The basic forms of face work according to Erving Goffman (see On Face-Work for background):
The avoidance process
The simplest way a person can avoid threats to the face he has designed for himself is to avoid situations where such a potential threat exists. He can do this by avoiding providing information that does not fit the "line" he is taking. That is, he will try to change the subject. He may also suppress his emotions, until he knows which line he is expected to take. These are "defensive" maneuvers to preserve the face. Other types of maneuvers are "conservative" maneuvers. Respect and politeness for example. These are designed to preserve the face of the other in the social interaction to avoid threatening the face of the person himself.
When a person fails in the avoidance process, he or she may act as if nothing has happened, or as if the injury is meaningless to him or her. Thus he deceives himself and the environment that no significant harm has occurred. In mental hospitals this is most evident when patients themselves treat repeated injuries to their own face and those of their environment in equanimity, while their critics react with despair. The inability to wear a mask properly in fact does not allow a person to exist in a normative society.
The repair process
When the mask that the person builds for himself is damaged, he enters a process whose essence is to repair the effect. This is expressed in statements such as "sorry", or "definitely, I agree with what you said". The repair process consists of four steps: a challenge - accepting responsibility for the injury, a suggestion - offering to try to reduce the intensity of the injury (“it was a joke, don’t take me seriously), acceptance - when the victim receives the gesture, and thank you - the final step. These stages are part of the rituals of interpersonal relationships in social interactions.
Earn points - Aggressive use of face work
Another form of ritual in the process of maintaining the face is expressed according to Goffman in what can be called "accumulating points". When a person knows for example that when he behaves modestly people may praise him, he may "fish compliments" in this way. This is how a person maneuvers the environment in order to best preserve his face. Thus a person may also for example manipulate others into feeling guilty about what they did or did not do to him, through wearing a particular mask. It is actually a type of game where each side tries to preserve its face in the best way according to the circumstances by accumulating as many symbolic "points" as possible.
Collaboration in face-work
Cooperation can take place for example when some of those present at the social gathering feel the danger threatening one of their faces. They may prevent the injury by using implicit communication which means: "The line you are taking is not appropriate… You are about to lose your mask - you need to be careful". This may be done in implicit or indirect gestures, even in a non-verbal way.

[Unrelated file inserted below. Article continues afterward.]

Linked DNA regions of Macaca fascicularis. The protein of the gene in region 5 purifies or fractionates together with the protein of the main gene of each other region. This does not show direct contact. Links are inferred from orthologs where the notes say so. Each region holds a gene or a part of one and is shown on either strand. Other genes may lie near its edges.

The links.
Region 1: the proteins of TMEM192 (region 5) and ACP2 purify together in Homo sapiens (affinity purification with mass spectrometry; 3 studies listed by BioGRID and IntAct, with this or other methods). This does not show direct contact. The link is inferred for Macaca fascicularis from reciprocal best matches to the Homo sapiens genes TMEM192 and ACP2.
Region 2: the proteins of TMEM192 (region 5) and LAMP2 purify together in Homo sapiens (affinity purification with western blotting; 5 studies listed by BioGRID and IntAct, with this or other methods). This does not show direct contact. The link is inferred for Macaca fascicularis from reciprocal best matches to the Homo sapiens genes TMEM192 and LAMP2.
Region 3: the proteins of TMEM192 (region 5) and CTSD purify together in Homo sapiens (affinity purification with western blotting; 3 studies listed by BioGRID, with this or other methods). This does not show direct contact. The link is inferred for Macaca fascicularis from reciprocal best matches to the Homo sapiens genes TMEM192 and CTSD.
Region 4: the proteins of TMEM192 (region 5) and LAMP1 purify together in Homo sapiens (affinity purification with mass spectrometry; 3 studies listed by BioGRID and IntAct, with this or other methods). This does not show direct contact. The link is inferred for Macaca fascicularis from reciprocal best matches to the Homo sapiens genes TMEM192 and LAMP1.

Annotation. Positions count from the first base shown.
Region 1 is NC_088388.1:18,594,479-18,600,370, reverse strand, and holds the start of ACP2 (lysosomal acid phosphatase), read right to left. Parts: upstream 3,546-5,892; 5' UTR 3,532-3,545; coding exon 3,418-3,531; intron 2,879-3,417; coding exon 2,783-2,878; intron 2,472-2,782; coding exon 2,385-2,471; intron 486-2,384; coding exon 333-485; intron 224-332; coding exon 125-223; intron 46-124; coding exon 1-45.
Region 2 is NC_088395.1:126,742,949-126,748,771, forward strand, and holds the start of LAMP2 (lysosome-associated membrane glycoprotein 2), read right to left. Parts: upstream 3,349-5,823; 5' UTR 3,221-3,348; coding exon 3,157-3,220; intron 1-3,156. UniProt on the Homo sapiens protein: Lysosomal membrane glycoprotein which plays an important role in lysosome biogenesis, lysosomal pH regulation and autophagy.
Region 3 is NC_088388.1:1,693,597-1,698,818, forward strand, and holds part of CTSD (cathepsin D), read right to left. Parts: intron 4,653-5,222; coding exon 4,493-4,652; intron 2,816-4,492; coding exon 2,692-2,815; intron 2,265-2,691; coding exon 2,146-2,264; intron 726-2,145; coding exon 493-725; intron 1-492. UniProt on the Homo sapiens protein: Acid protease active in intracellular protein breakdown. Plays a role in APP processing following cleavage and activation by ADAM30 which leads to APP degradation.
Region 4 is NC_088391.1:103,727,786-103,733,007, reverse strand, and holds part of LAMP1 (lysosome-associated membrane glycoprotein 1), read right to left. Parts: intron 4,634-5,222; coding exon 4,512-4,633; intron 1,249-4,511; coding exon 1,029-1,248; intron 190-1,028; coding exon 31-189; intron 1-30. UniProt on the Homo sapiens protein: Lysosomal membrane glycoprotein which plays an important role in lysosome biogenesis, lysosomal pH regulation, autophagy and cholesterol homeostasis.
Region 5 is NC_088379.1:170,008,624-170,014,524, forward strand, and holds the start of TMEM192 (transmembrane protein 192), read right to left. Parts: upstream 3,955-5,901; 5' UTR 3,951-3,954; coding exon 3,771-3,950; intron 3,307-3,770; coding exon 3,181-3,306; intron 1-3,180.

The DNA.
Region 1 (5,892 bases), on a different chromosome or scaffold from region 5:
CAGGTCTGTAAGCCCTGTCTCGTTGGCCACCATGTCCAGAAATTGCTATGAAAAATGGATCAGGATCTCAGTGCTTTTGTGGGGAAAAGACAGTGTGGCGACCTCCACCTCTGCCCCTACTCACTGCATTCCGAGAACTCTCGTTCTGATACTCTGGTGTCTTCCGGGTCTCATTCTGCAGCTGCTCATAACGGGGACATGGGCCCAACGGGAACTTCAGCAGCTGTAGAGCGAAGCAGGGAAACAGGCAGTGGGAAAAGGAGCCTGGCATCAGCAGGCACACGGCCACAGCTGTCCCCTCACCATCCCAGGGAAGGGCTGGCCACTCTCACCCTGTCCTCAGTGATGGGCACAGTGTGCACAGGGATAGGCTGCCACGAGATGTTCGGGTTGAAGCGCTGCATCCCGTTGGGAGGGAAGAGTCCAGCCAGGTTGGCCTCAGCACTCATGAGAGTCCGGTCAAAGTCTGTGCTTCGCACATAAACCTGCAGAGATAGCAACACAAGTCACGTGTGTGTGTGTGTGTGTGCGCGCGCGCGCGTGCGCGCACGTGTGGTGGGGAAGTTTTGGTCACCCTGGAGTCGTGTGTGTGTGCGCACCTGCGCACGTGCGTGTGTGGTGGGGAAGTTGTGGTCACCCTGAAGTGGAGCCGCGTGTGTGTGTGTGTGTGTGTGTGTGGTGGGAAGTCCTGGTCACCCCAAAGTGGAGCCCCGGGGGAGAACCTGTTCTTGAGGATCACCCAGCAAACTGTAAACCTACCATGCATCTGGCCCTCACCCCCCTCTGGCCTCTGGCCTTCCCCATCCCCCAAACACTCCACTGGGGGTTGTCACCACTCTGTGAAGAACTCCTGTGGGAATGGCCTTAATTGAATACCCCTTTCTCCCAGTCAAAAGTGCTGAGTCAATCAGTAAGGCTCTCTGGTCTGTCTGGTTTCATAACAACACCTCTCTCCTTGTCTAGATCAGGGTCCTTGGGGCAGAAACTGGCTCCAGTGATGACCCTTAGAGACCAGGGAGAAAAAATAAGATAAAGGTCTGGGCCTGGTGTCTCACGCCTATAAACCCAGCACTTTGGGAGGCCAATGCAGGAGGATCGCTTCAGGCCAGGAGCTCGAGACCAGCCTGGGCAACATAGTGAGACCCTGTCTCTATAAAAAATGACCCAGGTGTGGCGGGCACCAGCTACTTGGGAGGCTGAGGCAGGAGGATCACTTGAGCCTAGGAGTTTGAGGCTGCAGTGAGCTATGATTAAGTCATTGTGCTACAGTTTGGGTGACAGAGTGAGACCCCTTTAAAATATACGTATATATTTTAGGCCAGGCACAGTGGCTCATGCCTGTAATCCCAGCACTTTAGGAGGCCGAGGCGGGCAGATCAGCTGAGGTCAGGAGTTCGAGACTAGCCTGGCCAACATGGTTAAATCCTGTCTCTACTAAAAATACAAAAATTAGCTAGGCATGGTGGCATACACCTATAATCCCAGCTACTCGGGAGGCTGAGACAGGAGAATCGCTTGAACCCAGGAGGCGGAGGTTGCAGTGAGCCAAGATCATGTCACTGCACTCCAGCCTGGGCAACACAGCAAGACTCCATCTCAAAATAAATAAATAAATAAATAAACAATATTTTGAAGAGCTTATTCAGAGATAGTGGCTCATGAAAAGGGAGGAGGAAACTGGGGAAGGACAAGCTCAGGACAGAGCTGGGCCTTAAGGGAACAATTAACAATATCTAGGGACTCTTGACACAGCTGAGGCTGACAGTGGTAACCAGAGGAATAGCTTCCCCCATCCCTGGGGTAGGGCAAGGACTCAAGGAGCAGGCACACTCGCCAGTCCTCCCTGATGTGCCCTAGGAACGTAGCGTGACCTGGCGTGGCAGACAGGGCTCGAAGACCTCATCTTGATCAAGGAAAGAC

The ceremonial functions of the self
So far we are talking about two planes of the self according to Goffman: the line - which is the pattern of behavior that a person chooses at any given moment, and the face - which are the way in which the pattern of behavior he adopts is reflected in every social interaction according to the environment. When separated, no significant damage is done to the face because these two components overlap, ie, it must be located within a certain line - a ritual known to all around and defined by the environment and the face is not damaged if they do not risk belonging to one line or another. But, whenever a person connects a line to a face - his self will have a role - a ceremonial role.
Face and social relations
Much of the activity that takes place in social gatherings can be interpreted by Goffmanas an attempt on the part of all present to go through the event in peace. Greeting hello, for example, provides an effective way to suppress hostility on the part of those present, so that they can momentarily drop the barriers between them and speak. Farewell greetings summarize the events in the meeting and their nature reflects the way in which the next meeting is expected to take place. In fact, blessings of peace and parting are an effective ceremonial way to avoid direct injury to the face. This is because they "soften" the ground before the interaction in the social encounter.
The nature of ceremonial arrangements
In conclusion, it can be said that in fact beneath the cultural differences, people everywhere are in fact the same. In all societies, people must adapt to the universal norms dictated by social encounters while wearing masks. The way to do this is by performing repetitive ceremonial actions while keeping the face in changing social situations. It is interesting to think that this universal human nature, is in fact inhuman in nature. In fact, when a person wears a mask, he is doing a mechanical action. It does not reveal its essence as a person, but presents a mask that reflects moral rules and social norms. In fact, according to Goffman, the moral rules that make a person human are a product of the requirement to observe the rituals of social encounters.
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